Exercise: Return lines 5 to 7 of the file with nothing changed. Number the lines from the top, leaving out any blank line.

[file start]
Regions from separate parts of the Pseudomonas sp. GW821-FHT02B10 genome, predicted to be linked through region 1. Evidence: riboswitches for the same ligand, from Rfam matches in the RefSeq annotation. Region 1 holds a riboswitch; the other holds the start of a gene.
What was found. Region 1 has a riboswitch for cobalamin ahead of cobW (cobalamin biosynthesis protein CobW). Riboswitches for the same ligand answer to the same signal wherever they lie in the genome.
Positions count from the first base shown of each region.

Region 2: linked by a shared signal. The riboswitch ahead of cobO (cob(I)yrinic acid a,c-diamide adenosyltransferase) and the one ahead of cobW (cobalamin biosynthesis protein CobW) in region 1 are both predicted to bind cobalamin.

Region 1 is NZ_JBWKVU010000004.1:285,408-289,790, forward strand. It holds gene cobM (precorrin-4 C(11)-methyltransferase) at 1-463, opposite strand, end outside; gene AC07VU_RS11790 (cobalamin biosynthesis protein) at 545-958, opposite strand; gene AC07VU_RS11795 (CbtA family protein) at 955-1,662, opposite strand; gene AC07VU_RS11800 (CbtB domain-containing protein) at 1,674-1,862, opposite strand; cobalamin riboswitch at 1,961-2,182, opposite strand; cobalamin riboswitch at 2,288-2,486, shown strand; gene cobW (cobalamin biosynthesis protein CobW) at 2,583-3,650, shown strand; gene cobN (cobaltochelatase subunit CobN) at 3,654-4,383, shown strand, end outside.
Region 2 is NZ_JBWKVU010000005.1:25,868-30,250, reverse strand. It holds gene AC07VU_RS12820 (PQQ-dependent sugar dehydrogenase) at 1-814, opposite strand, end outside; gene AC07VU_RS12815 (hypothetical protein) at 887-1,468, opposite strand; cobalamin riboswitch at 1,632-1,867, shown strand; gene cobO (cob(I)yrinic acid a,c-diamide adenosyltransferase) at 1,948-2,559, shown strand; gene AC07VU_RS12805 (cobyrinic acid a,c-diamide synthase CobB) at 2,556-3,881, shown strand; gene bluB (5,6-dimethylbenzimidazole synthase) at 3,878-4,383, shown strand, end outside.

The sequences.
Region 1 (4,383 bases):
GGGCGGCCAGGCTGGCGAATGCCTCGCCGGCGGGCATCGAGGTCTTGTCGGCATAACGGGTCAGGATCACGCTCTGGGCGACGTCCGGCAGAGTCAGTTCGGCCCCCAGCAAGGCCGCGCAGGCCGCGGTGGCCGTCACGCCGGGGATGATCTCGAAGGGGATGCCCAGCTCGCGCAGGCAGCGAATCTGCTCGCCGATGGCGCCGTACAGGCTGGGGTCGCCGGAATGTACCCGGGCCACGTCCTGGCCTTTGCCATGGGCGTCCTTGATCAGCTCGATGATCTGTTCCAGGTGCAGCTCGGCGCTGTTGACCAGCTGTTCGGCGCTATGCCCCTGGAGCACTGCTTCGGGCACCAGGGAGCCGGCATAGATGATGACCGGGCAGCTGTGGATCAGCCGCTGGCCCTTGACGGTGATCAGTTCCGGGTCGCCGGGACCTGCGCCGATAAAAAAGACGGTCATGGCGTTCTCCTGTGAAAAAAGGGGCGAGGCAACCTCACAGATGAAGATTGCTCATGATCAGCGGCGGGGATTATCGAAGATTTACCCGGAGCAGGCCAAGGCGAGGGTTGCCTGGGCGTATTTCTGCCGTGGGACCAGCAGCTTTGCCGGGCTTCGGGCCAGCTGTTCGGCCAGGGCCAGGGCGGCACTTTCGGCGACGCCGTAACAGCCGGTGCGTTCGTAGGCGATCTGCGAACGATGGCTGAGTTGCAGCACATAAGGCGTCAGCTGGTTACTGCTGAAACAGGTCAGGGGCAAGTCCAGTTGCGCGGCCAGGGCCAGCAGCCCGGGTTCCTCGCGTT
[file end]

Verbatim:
Region 1 is NZ_JBWKVU010000004.1:285,408-289,790, forward strand. It holds gene cobM (precorrin-4 C(11)-methyltransferase) at 1-463, opposite strand, end outside; gene AC07VU_RS11790 (cobalamin biosynthesis protein) at 545-958, opposite strand; gene AC07VU_RS11795 (CbtA family protein) at 955-1,662, opposite strand; gene AC07VU_RS11800 (CbtB domain-containing protein) at 1,674-1,862, opposite strand; cobalamin riboswitch at 1,961-2,182, opposite strand; cobalamin riboswitch at 2,288-2,486, shown strand; gene cobW (cobalamin biosynthesis protein CobW) at 2,583-3,650, shown strand; gene cobN (cobaltochelatase subunit CobN) at 3,654-4,383, shown strand, end outside.
Region 2 is NZ_JBWKVU010000005.1:25,868-30,250, reverse strand. It holds gene AC07VU_RS12820 (PQQ-dependent sugar dehydrogenase) at 1-814, opposite strand, end outside; gene AC07VU_RS12815 (hypothetical protein) at 887-1,468, opposite strand; cobalamin riboswitch at 1,632-1,867, shown strand; gene cobO (cob(I)yrinic acid a,c-diamide adenosyltransferase) at 1,948-2,559, shown strand; gene AC07VU_RS12805 (cobyrinic acid a,c-diamide synthase CobB) at 2,556-3,881, shown strand; gene bluB (5,6-dimethylbenzimidazole synthase) at 3,878-4,383, shown strand, end outside.

The sequences.